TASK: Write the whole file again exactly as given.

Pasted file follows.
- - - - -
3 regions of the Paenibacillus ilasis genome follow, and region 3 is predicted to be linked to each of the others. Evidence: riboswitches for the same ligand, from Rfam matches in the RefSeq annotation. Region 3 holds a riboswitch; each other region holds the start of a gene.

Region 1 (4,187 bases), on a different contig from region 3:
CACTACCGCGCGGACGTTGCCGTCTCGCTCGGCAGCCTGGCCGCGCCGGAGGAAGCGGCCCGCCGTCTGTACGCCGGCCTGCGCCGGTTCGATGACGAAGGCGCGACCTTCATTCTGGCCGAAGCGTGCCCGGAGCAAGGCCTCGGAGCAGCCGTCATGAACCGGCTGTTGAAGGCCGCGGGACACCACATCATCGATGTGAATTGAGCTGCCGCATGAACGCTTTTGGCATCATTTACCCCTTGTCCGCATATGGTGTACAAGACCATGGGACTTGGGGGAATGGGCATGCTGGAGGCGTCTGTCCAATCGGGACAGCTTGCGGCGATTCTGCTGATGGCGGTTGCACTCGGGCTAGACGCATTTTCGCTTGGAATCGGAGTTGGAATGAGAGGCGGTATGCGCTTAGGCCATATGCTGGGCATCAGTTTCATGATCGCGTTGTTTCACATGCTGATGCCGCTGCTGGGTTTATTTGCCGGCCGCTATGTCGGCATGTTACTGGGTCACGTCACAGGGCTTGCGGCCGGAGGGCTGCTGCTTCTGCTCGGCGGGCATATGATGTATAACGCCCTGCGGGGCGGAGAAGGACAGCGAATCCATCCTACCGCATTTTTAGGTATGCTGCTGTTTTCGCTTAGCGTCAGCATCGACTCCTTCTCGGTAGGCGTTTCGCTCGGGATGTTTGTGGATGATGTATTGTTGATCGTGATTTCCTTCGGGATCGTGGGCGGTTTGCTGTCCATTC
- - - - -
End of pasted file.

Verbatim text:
3 regions of the Paenibacillus ilasis genome follow, and region 3 is predicted to be linked to each of the others. Evidence: riboswitches for the same ligand, from Rfam matches in the RefSeq annotation. Region 3 holds a riboswitch; each other region holds the start of a gene.

Region 1 (4,187 bases), on a different contig from region 3:
CACTACCGCGCGGACGTTGCCGTCTCGCTCGGCAGCCTGGCCGCGCCGGAGGAAGCGGCCCGCCGTCTGTACGCCGGCCTGCGCCGGTTCGATGACGAAGGCGCGACCTTCATTCTGGCCGAAGCGTGCCCGGAGCAAGGCCTCGGAGCAGCCGTCATGAACCGGCTGTTGAAGGCCGCGGGACACCACATCATCGATGTGAATTGAGCTGCCGCATGAACGCTTTTGGCATCATTTACCCCTTGTCCGCATATGGTGTACAAGACCATGGGACTTGGGGGAATGGGCATGCTGGAGGCGTCTGTCCAATCGGGACAGCTTGCGGCGATTCTGCTGATGGCGGTTGCACTCGGGCTAGACGCATTTTCGCTTGGAATCGGAGTTGGAATGAGAGGCGGTATGCGCTTAGGCCATATGCTGGGCATCAGTTTCATGATCGCGTTGTTTCACATGCTGATGCCGCTGCTGGGTTTATTTGCCGGCCGCTATGTCGGCATGTTACTGGGTCACGTCACAGGGCTTGCGGCCGGAGGGCTGCTGCTTCTGCTCGGCGGGCATATGATGTATAACGCCCTGCGGGGCGGAGAAGGACAGCGAATCCATCCTACCGCATTTTTAGGTATGCTGCTGTTTTCGCTTAGCGTCAGCATCGACTCCTTCTCGGTAGGCGTTTCGCTCGGGATGTTTGTGGATGATGTATTGTTGATCGTGATTTCCTTCGGGATCGTGGGCGGTTTGCTGTCCATTC